How to create a Vacation Request Approval workflow in SharePoint
Vacation Request or PTO (Paid Time Off) is a common type of request in every organization. Hey, we all need vacations from time to time. 🙂 While some firms have special software in place to request vacations, for the most part, many rely on the back and forth email. With this post, I would like to explain how you can build a simple Vacation Request Approval workflow in SharePoint. And the best part – it can be done using an out of the box functionality, without a single line of code! To better illustrate the example, I will rely on a recent request from one of my clients, for whom I built the exact functionality I outline below. These were their requirements:
- Ability for submitter to view own requests only
- Ability for manager field to be dynamic (different approving managers for different employees)
- Email notification for both the approving manager and submitter of the requests
- Ability to view all vacation requests in a calendar mode
- Ability for the manager to type in rejection comments
Let me now explain how I arrived at the proposed solution and how I achieved and satisfied (almost) all of their requirements. The solution is based on SharePoint out of the box features and does not rely on any other tools, like SharePoint Designer or Microsoft Flow. If you have SharePoint Online/Office 365, I strongly suggest that you consider and use Flow for building the above process. As a matter of fact, it would be quite an easy undertaking using such a tool. I will document this in one of the later posts. But for now, let’s build it using SharePoint out of the box.
Step 1: Choosing the correct web part
Theoretically, we could use any SharePoint list to start off with the request form. We could start from Custom List, Issues Web part, Calendar or Task List. However, the requirement to be able to view vacation requests in a Calendar mode leaves us with just two possible choices: Calendar web part itself and Tasks (Tasks web part has many built-in views, including the Calendar view). Moreover, since we need an ability for an approving manager field to be dynamic, we are left with just the Tasks web part (since it has the Assigned To column and automatic email notification for “Assigned To” column). So the chosen web part is Tasks!
Step 2: Configure list settings
Let’s go ahead and configure some back-end settings. Here is what we need to do:
- In Versioning settings – enable versioning (this will help review request history if needed)
- In Versioning settings – enable Content Approval on a list. This will add the necessary “approval” mechanism along with the approval/rejection columns + comments field. I documented Content Approval feature in great detail in this post – please check it out.
- In Advanced settings – enable Content types – this will be necessary in next step so we can hide unnecessary columns and/or change order of the columns
- In Advanced settings – enable Item Level Permissions. This will allow for vacation requests to only be seen by submitters and approvers and no one else. I explain how Item Level Permissions works in this post
- In Advanced settings – enable Email notification. This will send an email notification to the users whose name appears in the Assigned To column
- In Advanced settings – disable attachments. There is no reason for users to submit any files as attachments when they request vacations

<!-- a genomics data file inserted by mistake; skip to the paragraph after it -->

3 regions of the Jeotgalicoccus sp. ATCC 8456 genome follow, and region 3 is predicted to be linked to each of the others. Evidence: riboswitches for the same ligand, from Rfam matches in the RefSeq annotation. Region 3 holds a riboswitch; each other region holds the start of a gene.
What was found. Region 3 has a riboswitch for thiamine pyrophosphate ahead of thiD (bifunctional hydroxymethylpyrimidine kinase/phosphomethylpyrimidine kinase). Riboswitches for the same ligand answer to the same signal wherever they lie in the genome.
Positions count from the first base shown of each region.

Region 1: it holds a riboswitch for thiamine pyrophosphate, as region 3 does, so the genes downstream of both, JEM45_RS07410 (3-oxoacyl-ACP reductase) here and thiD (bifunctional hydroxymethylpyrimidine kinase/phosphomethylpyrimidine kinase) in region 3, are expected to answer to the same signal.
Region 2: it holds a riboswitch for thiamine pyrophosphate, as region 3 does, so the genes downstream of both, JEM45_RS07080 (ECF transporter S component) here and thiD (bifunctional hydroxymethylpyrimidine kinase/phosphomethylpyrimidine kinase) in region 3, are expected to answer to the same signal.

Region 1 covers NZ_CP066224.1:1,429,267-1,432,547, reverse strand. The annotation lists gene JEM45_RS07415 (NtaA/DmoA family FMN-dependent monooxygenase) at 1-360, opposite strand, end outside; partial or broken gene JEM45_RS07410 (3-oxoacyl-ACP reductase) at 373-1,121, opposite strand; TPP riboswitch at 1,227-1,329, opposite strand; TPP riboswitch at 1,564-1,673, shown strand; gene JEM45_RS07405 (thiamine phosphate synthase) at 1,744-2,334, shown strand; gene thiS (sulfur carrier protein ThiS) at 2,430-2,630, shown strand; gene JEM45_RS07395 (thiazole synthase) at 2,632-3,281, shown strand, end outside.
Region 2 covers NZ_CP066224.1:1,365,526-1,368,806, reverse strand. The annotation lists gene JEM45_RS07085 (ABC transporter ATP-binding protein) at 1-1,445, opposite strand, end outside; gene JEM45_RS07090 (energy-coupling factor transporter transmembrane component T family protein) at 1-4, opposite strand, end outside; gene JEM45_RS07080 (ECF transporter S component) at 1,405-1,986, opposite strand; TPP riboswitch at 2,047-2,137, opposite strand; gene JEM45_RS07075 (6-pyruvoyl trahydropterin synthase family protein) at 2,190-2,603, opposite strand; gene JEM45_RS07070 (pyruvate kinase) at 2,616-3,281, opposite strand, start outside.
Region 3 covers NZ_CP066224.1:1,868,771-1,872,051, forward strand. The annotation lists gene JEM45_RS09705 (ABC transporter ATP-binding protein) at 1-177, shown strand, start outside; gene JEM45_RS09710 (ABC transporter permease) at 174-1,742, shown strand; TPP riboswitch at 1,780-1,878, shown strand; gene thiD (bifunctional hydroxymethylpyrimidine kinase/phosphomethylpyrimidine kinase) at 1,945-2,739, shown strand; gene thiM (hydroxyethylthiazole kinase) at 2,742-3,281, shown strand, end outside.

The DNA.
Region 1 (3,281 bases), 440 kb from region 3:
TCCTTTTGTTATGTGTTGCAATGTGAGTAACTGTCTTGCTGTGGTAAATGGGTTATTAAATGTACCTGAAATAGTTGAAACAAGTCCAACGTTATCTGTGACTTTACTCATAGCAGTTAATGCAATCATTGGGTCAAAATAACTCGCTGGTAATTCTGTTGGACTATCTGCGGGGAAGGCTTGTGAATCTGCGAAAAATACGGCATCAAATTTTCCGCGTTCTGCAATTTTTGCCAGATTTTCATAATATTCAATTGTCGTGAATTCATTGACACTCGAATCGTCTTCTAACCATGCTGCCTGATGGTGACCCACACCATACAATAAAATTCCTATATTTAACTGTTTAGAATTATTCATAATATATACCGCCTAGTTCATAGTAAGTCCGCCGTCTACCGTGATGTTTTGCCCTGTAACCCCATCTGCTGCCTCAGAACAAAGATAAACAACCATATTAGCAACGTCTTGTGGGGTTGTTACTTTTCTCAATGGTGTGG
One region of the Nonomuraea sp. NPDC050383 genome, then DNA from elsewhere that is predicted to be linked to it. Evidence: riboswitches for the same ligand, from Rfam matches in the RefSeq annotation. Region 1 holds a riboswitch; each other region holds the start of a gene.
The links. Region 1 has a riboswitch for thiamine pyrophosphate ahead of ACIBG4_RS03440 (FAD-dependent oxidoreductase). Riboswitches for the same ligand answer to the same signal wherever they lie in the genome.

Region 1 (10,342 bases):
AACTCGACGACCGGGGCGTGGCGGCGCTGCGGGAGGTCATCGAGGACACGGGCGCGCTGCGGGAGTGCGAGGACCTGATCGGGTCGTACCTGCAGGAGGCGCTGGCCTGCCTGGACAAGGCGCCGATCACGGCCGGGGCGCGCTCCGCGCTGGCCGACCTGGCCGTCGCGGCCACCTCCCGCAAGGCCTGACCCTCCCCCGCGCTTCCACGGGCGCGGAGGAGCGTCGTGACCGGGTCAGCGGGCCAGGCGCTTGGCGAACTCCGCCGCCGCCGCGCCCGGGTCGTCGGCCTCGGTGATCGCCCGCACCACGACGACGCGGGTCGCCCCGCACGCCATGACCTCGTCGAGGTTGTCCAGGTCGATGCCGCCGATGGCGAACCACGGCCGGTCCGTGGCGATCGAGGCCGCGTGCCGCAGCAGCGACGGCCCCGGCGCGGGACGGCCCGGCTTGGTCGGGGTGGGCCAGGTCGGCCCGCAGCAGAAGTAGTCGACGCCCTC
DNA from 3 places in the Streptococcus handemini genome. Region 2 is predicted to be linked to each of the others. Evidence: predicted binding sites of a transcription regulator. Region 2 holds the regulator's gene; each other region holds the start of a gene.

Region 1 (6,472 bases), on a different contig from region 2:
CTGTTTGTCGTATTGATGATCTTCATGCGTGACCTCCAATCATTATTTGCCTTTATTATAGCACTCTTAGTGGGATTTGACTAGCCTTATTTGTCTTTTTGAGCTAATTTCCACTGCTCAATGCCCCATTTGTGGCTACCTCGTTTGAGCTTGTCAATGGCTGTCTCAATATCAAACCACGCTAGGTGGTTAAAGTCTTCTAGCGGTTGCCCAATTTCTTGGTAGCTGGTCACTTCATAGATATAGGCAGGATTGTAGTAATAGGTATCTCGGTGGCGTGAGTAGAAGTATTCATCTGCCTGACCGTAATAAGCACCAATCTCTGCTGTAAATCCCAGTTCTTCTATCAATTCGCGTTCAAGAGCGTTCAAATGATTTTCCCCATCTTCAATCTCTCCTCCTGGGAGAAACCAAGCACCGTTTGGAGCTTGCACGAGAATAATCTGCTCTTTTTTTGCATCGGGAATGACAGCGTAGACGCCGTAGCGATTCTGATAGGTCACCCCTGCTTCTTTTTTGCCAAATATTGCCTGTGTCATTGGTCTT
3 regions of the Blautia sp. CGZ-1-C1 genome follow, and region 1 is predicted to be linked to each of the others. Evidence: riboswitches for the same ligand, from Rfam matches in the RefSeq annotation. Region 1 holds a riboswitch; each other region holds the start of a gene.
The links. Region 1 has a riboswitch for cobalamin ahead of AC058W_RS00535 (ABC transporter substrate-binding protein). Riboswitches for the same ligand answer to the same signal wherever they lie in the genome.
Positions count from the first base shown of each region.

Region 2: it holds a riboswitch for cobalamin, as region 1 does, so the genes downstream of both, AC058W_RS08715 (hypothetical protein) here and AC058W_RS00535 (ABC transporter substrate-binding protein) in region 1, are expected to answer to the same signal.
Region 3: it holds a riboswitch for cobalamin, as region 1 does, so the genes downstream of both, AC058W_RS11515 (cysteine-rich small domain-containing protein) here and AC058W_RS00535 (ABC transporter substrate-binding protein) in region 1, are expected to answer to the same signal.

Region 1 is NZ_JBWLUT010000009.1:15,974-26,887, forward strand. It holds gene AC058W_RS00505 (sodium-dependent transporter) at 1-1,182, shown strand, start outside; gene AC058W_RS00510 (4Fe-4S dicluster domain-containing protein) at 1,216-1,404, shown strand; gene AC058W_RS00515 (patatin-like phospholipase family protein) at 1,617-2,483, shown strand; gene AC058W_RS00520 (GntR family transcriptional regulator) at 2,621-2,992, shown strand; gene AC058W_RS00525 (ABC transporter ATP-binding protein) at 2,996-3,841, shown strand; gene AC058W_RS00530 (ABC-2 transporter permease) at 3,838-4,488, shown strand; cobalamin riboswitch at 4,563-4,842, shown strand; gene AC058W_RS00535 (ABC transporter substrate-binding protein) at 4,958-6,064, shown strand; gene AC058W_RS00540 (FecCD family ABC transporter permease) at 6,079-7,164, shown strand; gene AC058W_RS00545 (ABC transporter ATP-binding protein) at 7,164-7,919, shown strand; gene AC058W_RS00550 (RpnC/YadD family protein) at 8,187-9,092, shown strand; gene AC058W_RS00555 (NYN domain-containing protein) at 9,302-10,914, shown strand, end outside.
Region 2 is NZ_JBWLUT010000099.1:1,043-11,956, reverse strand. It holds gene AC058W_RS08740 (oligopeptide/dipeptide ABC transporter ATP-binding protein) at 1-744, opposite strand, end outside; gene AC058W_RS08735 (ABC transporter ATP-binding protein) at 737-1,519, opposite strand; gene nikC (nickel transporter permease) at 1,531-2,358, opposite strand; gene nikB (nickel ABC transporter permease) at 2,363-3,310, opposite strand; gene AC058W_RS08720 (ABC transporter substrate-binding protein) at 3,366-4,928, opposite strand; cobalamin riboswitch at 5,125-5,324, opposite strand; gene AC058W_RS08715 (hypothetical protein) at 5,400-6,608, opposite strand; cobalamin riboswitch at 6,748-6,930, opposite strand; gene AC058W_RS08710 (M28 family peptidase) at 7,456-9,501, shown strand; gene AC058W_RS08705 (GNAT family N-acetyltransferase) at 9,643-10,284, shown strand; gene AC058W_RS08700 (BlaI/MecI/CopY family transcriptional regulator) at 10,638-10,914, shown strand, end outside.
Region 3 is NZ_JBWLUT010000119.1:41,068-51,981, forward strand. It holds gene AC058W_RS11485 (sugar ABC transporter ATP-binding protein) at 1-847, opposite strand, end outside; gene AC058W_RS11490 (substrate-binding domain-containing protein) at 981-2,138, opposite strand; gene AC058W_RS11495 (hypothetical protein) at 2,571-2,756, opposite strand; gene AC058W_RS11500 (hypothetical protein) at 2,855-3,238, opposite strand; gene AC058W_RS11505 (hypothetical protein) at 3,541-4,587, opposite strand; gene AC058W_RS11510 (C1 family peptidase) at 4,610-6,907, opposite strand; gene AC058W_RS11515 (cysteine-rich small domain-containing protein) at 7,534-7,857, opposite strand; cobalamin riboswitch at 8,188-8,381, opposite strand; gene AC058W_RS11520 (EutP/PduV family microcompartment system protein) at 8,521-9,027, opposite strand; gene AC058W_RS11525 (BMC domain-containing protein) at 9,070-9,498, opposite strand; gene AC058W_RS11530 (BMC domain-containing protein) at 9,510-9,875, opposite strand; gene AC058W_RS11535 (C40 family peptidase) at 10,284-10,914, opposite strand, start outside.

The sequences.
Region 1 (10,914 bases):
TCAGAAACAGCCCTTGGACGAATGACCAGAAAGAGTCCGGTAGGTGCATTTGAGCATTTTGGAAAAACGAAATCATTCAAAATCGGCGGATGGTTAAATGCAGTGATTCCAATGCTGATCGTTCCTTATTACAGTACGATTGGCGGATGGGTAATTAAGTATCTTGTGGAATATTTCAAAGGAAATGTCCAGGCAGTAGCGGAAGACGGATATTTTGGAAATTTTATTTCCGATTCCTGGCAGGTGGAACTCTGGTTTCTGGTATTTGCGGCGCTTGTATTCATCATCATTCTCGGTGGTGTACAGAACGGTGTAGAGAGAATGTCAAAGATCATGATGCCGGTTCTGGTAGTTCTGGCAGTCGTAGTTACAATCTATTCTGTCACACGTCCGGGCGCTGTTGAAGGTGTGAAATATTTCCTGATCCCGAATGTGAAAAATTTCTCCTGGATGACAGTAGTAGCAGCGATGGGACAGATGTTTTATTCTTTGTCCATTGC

- In Advanced settings – disable the Quick Edit view – we don’t want users to mess with any requests in bulk – so this will help avoid this
Step 3: Configure Columns
Tasks web part has lots of columns that are meant for project scheduling, etc. We don’t need most of them. So go ahead and hide them (via Content Type). The only ones we need are Title, Start and End Dates, Description. Also, change the default column name as necessary, so they are a bit more descriptive. For example, change Due Date to End Date and Assigned To to Manager Name. Also, change format of dates for Start and End Dates to standard from friendly (so it shows actual calendar dates, instead of “due in 3 days”)
Step 4: Clean up Views
Just like with columns above, we need to cleanup the views. We don’t need most of them. For example, Gantt Chart or Completed views can be removed (deleted). Go ahead and delete them. On the remaining ones, hide/show columns as required. Hide the Timeline from the view as well – we don’t need it here (it is handy for project management only). Change names of views as necessary (i.e. change All Tasks to All Requests and My Submissions to My Requests).
Step 5: Set up alerts
Since the manager will be notified about the submission when their name appears in the Assigned To column, there is nothing else we need to do on that front. So the only alert that needs to be set up is for the submitter. However, here is a problem – when we enable Item Level Permissions – alert feature won’t work. So alert for submitter is not a requirement we will be able to satisfy here with the existing setup.
If, however, Item Level Permissions is not required (requests can be viewed by anyone) – then I recommend below settings for the alert – this way, the user will only be notified about their requests only (approvals/rejections).
That’s all – you see, it did not take long at all – and we now ended up with the fully-functional Vacation Request Approval workflow in SharePoint! And we satisfied almost all of our original requirements too! The only inconvenience here – you have to specify manager name, and there is no automatic manager field lookup. In my opinion – this is a very small price to pay, especially if you want to go on vacation! 🙂 Enjoy your vacation!
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